Court backs freedom of tweets
The sacking of a public servant for her views on asylum seeker policy has been ruled unlawful.
Michaela Banerji was fired from the Federal Department of Immigration in 2013 for using the Twitter account @LaLegale to criticise the government, minister and department policies at the time.
She was particularly concerned about the handling of refugees.
Her tweets included; “Think of the deaths we are responsible for in Iraq! Think of the refugees we have created by our invasion of Iraq!”
“When a nation state permits eighty-six percent of detainees to suffer mental health problems, it #fails. Understanding #itsnotwelfare”
Ms Banerji said her termination breached a constitutional right to freedom of political communication.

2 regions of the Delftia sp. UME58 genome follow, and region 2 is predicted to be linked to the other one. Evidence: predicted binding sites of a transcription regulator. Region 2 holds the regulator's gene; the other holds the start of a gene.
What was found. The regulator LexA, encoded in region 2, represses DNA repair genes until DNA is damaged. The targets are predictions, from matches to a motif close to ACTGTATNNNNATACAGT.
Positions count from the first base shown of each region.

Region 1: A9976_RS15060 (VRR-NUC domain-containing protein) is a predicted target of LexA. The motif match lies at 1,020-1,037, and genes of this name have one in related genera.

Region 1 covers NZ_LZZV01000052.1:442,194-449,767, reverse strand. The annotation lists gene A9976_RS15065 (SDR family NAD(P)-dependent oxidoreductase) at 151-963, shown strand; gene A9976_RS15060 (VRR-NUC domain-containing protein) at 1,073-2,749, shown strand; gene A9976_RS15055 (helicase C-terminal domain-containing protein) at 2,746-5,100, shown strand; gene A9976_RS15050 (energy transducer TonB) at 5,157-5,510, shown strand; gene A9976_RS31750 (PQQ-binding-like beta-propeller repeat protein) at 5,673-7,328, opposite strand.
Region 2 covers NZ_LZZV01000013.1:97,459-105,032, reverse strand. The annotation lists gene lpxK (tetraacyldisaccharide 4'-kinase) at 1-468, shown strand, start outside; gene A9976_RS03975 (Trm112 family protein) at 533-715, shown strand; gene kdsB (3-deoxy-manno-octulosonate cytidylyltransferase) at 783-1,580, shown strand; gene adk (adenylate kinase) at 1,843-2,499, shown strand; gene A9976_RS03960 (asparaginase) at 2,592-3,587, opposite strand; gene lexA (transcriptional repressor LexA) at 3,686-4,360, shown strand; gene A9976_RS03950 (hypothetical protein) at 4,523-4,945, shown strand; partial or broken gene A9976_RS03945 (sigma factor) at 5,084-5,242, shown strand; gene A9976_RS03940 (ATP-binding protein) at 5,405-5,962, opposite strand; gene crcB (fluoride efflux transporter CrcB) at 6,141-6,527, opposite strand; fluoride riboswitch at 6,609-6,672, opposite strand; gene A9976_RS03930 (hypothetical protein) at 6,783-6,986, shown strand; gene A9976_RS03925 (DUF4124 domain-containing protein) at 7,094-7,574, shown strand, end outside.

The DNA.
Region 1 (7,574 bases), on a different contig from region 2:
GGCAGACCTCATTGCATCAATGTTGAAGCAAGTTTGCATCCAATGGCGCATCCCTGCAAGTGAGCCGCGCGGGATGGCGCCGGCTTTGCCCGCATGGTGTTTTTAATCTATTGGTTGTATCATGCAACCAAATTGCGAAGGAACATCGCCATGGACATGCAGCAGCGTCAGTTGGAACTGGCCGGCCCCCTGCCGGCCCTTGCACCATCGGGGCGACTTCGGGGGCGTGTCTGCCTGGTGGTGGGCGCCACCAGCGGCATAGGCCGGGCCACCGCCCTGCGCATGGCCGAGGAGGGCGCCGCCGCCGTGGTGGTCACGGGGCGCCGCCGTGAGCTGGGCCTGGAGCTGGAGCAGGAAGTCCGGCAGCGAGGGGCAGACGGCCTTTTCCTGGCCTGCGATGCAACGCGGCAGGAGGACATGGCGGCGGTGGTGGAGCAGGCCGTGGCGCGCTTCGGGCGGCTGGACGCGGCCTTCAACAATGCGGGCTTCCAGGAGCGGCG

She made a workers compensation claim for post-traumatic stress disorder arising from her termination.
The Administrative Appeals Tribunal of Australia (AATA) has this week overturned a decision by Commonwealth insurer Comcare to deny her workers compensation.
The tribunal's deliberations referred to the Australian Public Service (APS) guidelines, which state:
“APS employees have the same right to freedom of expression as other members of the community, subject to legitimate public interests, such as the maintenance of an impartial and effective public service in which the community can have confidence.”
The Tribunal found “the termination trespassed on the implied freedom of political communication, was thus unlawful, and so cannot constitute reasonable administrative action”.
The AATA said the Commonwealth’s efforts to restrict anonymous comments resemble George Orwell's “thoughtcrime”.
The AATA did warn Ms Banerji to avoid tweeting in work hours.